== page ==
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Valentine’s Day, Feb. 14, is a day for romance. So whether you’re planning for a grand night on the town or a cozy evening on the couch, here are some suggestions from Seattle Times writers to help put you in the mood.

Love stories

“Winter’s Tale” by Mark Helprin. This soaring fantasy, set in a sparkling, icebound New York City of the early 20th century, is the story of Peter Lake, a seafaring orphan who burglarizes a wealthy penthouse and discovers Beverly, his true love. She is dying, and other complications ensue, including a magic white horse, a titanic struggle between good and evil and a cunning villain by the name of Pearly Soames. (A movie adapted from the book opens in theaters on Thursday, Feb. 13.)

“The English Patient” by Michael Ondaatje. Two World War II love stories are intertwined in this book: The first love affair is between Kip, a young Sikh in the British Army who dismantles bombs, and Hana, a young Canadian nurse working in an abandoned North African villa turned military hospital. The second, told in retrospect: the incendiary love affair between Katherine and Count Almasy, who now lies, terribly burned, in the hospital, cared for by Hana.

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“Bridget Jones’ Diary” by Helen Fielding. This wonderful comic novel is told in the voice of Bridget Jones, a young English woman who drinks too much, smokes too much, eats too much and insists on falling in love with her cad of a boss, resolutely ignoring attempts to hook her up with good-guy Mark Darcy. A 1998 update of “Pride and Prejudice” by Jane Austen — a thrilling love story in its own right.

Romantic movies

“Vertigo.” Hitchcock’s dark, swoony tale of romantic obsession sweeps me in, every time. Perfection.

“Moonstruck.” How many times have I watched this opera-drenched valentine of a rom-com? More times than I’ll admit. “Ma, I love him awful.”

“Ruby Sparks.” If you missed this one in theaters, and you probably did, check it out: a charming, sweetly magical tale of a writer who conjures up his ideal woman on the page — only to have her show up at his front door.

Romantic restaurants

Note: Getting a dinner reservation for Valentine’s Day at this late date may be harder than catching one of Cupid’s arrows midflight. So put these suggestions in your quiver for another special day.

Café Juanita. Quiet, gracious, white-tablecloth dining is hard to come by anymore, but you’ll find it here, enhanced by superior service and chef/owner Holly Smith’s refined Northern Italian cuisine. 9702 N.E. 120th Place; Kirkland (425-823-1505 or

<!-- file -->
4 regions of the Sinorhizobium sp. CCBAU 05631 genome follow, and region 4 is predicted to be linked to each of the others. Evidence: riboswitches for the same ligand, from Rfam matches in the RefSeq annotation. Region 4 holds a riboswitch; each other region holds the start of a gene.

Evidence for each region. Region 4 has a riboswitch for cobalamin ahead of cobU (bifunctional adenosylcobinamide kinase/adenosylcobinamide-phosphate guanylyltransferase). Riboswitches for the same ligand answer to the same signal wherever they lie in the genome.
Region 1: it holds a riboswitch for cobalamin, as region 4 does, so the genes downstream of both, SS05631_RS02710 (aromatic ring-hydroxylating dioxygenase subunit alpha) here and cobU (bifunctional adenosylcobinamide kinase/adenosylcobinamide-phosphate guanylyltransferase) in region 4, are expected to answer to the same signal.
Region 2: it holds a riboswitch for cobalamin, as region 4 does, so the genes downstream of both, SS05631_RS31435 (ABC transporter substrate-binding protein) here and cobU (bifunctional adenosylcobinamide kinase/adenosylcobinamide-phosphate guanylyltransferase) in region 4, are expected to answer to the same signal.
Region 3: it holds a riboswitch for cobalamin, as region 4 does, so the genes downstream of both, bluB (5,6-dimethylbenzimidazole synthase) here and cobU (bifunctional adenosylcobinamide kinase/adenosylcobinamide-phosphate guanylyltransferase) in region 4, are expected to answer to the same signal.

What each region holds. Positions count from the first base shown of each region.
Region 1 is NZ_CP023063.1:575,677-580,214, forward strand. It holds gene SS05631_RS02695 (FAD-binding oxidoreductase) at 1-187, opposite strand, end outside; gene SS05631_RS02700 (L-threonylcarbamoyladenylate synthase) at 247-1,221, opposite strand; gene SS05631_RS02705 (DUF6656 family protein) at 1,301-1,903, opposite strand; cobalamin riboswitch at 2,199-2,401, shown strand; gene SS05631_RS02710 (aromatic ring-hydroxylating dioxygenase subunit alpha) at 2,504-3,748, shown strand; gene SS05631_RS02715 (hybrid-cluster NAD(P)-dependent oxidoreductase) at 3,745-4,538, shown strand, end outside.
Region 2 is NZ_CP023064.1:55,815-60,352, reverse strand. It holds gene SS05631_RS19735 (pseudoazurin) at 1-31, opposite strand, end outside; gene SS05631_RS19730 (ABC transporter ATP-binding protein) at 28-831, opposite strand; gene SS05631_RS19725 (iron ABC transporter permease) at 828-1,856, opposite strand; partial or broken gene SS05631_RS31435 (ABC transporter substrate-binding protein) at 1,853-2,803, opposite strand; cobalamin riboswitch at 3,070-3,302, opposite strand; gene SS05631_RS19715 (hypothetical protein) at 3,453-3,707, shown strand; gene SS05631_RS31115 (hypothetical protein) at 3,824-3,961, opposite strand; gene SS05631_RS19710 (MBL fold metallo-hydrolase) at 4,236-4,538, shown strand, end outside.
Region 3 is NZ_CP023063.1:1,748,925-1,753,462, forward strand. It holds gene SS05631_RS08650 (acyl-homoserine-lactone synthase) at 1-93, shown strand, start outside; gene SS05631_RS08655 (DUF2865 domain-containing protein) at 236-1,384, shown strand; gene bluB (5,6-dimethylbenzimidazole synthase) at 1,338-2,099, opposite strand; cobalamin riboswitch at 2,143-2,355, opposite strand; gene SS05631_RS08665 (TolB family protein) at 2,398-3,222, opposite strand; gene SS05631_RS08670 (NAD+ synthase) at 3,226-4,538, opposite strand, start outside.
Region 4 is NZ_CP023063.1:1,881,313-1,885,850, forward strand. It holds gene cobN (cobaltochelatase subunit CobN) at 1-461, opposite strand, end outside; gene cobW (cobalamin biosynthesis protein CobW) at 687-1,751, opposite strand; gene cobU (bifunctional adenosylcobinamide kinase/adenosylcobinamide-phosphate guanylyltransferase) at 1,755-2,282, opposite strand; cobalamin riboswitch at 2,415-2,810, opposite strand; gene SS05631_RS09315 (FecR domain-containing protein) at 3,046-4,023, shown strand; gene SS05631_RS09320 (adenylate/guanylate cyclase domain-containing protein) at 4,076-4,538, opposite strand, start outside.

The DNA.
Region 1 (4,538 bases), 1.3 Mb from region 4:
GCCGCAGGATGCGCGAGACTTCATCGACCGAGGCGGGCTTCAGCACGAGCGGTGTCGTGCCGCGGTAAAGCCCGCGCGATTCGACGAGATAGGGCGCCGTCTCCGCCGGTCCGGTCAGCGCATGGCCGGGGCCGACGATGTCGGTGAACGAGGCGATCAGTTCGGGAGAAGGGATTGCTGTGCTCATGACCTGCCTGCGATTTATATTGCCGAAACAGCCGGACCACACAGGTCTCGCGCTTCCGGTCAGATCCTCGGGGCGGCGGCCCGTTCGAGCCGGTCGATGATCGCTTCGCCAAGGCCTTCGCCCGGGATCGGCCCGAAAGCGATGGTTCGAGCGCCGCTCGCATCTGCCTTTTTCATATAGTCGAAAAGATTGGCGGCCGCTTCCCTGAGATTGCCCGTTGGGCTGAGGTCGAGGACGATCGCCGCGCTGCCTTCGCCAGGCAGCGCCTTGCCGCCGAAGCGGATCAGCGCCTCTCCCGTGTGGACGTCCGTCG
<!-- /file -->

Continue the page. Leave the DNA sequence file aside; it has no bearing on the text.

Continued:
La Bête. Wrought-iron covers the casement windows and pendant lights cast intricate shadows on art-covered walls, creating a fairy-tale setting in which you sit on salvaged church pews at hand-carved wooden tables, eating exceedingly well from an eclectic contemporary American menu. 1802 Bellevue Ave.; Capitol Hill (206-329-4047 or

Tilikum Place Cafe. At this intimate, relaxed Euro-style cafe, chef Ba Culbert cooks up smart comfort food for lunch (Dutch babies, quiche, baked beans on toast) and dinner (pan-seared chicken, grilled venison, celery root soufflé). 407 Cedar St.; Downtown (206-282-4830 or

Love songs

“Closer,” from Tegan and Sara’s “Heartthrob.” Love often begins with a physical spark. Tegan and Sara’s taste of clubby electropop perfection expertly captures those exciting first moments.

“Recovery,” from Frank Turner’s “Tape Deck Heart.” Breaking up is always hard, but it can spawn a break-up album when one party is still in love. Frank Turner is still firmly in the bargaining stage of denial in his singalong ode to rejection.

“Begin Again,” from Taylor Swift’s “Red.” Swift writes almost exclusively about (young) love — falling in love, being in love, being scorned by love. On “Begin Again,” Swift tackles the grown-up task of starting over.

Cheap dates

. Head up to Central Cinema for dinner and screenings of either “Pretty in Pink” or “She’s All That,” or check out the Grand Illusion for “VHSEX 2,” a collection of rare, racy and ridiculous VHS tapes from the Scarecrow Video sexploitation room. 7:30 and 9 p.m. Central Cinema, 1411 21st Ave.; Central District; $7 (206-328-3230 or And 9 p.m. Grand Illusion, 1403 N.E. 50th St.; University District; $5-$8 (206-523-3935 or

Comedy. Check out Jet City Improv’s parody, “Upside Downton,” where eight improvisers weave suggested story lines in with BBC’s “Downton Abbey.” 8 p.m., 5510 University Way N.E.; University District; $12-$15 (206-352-8291 or

Games. Fit in some fun before dinner by taking advantage of the happy-hour specials at Capitol Hill Garage for drinks, snacks, bowling and pool. Happy-hour special 3-7 p.m. everyday $10/hour lane and $5/hour table rentals, 1130 Broadway Ave.; Capitol Hill (206-322-2296 or


Scenic. After walking through the Olympic Sculpture Park, meander down to the waterfront for some quality views and seafood, and maybe a ride on Seattle’s Ferris wheel. Olympic Sculpture Park, 2901 Western Ave.; Belltown; free (206-654-3100 or 11 a.m.-midnight Great Wheel, 1301 Alaskan Way; Seattle Waterfront; $13 (206-623-8607 or

Classic. Bundled-up folks can cuddle while walking around Volunteer Park, then shed layers for a special cocktail party in the Volunteer Park conservatory. Cocktail party: 5-8 p.m., 1400 E Galer St.; Capitol Hill; $20-$25 (206-684-4743 or

Fun. Clown around at one of Wallingford’s playgrounds and fields, take goofy pictures in the photo booth at Archie McPhee’s, then grab a bite in one of the restaurants along 45th. Archie McPhee’s, 1300 N. 45th St.; Wallingford; photo booth $3 (206-297-0240 or

Zosha Millman, Seattle Times staff reporter

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